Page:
By Chi Wai Lima, Creative Director, Triple-I
As part of celebrating Asian American and Pacific Islander Heritage Month, we interviewed Jessica LeongFCAS, principal data scientist at Zurich North America and president of Accident actuarial society (CASE).
Currently residing in Chicago, Leong shares his insights on how technology and big data are changing the career path of actuaries and the insurance landscape. She talks about her team’s work in Zurich and how data science and analysis has helped improve claims models. Additionally, Leong shares CAS’s initiatives to actively support diversity, equity and inclusion in the insurance industry.
Sean Kevelighan, CEO of Triple-I, currently serves on the CAS Board of Directors.
You have been able to live all over the world: Australia, the United Kingdom and now the United States. What changes did you make in your career to make this happen? What piqued your interest in actuarial studies and the path that led you to become Head of Data Science in Zurich?
I decided to become an actuary very early in my career. I grew up in Australia and when I was in high school I knew I was good at maths and I was looking into what careers that would lead to. Actuarial science came naturally, as it does for many people good at math, but it looked like a very rewarding career and profession.
Many Australians enjoy taking a year away from university and backpacking around the world. I took a year off, went to London and got my first job as an actuary, working six months in St. Paul. With this money, I traveled Europe for a year. Then I returned to Australia, graduated and my first job out of school was in London. I just wanted to go back, and the actuarial profession is a good profession if you like to travel.
Then my boyfriend, now husband, got a job in New York, which is why I moved to the United States. I never thought I’d live in America, and it’s been over a decade.
Would you be able to share a project you are currently working on in Zurich?
I have a team of data scientists in Zurich and we build models for three different groups: for underwriting, to help us with risk selection and pricing; for claims, work to better sort claims and detect fraud; and finally for our clients to help them better manage and understand their risks.
We’ve done a lot of work on claims. For example, we’ve built a claims model that alerts us if a workers’ compensation claim is going to become complex and if it would be beneficial to have a nurse review that case and handle it much more proactively. This really benefited Zurich in terms of results. This has also benefited our clients and their employees in terms of returning to work and restoring health. It’s a win-win situation all around.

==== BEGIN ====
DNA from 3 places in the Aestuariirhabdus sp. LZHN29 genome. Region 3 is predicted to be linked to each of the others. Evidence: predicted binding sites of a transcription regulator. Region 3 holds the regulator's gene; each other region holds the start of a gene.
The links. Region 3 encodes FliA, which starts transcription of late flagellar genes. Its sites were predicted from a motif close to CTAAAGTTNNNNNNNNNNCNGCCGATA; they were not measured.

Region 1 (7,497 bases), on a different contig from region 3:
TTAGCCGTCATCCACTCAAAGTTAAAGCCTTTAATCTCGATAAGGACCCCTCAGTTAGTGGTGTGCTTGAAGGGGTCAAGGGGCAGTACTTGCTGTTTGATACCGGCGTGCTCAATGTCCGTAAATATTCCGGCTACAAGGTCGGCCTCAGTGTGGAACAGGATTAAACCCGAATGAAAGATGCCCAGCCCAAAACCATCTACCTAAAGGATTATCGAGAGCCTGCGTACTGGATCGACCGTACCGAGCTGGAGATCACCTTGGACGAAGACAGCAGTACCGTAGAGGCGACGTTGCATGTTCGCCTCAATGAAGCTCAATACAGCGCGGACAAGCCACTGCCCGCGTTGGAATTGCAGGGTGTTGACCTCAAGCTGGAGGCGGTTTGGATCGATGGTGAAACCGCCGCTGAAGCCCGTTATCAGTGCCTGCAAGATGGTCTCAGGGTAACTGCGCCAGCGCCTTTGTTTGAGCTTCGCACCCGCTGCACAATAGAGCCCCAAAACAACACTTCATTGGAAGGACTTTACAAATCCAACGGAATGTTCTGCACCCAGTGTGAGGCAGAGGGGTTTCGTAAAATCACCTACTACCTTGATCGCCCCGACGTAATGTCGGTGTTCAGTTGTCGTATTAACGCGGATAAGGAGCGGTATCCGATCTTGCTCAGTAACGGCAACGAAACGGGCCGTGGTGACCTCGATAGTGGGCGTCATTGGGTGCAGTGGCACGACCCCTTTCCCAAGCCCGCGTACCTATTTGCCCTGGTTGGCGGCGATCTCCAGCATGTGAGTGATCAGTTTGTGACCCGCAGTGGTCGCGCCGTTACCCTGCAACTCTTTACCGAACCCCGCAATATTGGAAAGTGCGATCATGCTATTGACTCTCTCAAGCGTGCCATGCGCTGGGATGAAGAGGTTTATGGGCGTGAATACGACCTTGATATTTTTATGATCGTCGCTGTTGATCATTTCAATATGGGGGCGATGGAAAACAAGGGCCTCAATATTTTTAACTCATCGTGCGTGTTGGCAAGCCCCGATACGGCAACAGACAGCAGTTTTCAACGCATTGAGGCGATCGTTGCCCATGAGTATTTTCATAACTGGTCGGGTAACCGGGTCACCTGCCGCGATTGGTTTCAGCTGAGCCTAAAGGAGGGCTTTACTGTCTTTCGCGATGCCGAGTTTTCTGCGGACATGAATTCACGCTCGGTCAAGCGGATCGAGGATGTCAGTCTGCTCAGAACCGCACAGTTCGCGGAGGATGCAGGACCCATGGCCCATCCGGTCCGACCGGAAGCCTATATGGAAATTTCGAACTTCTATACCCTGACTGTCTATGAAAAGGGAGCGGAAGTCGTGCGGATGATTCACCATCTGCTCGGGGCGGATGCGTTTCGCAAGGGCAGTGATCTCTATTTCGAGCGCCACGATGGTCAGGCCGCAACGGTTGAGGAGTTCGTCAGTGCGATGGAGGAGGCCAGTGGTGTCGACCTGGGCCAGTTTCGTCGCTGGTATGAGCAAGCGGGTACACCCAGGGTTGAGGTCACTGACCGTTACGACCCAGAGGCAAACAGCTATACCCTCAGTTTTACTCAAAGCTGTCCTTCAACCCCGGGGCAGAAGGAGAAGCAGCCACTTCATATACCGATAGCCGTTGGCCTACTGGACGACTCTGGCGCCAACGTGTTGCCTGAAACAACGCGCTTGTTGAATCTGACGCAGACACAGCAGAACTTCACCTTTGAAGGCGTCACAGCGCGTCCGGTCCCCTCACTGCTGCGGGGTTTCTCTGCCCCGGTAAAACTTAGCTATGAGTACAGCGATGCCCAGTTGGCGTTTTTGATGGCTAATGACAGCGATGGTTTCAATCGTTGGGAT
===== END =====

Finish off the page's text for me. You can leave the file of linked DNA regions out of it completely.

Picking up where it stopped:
What challenges have you encountered in using data regarding privacy, regulation, or bias?
This is a very important topic not only for the insurance industry, but also more broadly, as big data gains momentum and artificial intelligence continues to advance. What we do for all of our models is talk about legal, compliance and privacy aspects. They perform a thorough review of the models before we put them into production, to ensure that, from a data and algorithm perspective, we stay true to our principles within Zurich. A few years ago, Zurich published a data commitment to the general public and our customers regarding the type of data we will and will not use, so we take it seriously.
Do you think the pandemic has had any implications for data analysis?
Yes definitely. Much of the analysis done in insurance relies on the fact that history is somehow predictive of the future and, frankly, all data analysis relies on that because data is by definition historical . So any time you try to make a prediction from data, you’re relying on historical facts, and obviously the pandemic has really shaken that up. How can I examine this data and use it to make predictions about the future? It’s less clear, and we’ve had to rely a lot more on judgment, and we’ve had to really think outside the box about what different types of data we should be using now to try to make predictions about the future.
Congratulations on your CAS presidency. Why did you join CAS and what led you to be elected president?
When I joined the SCA in 2005-2006, I volunteered for the organization. About a third of our members volunteer in some capacity, which is great for any company – it’s a very high rate. I find the actuarial community to be simply a wonderful community.
One of the benefits of volunteering for the SCA is the opportunity to develop your leadership skills. Shortly after, I served as chairman of one of the seminar’s organizing committees. It was a very good leadership experience for me at the start of my career.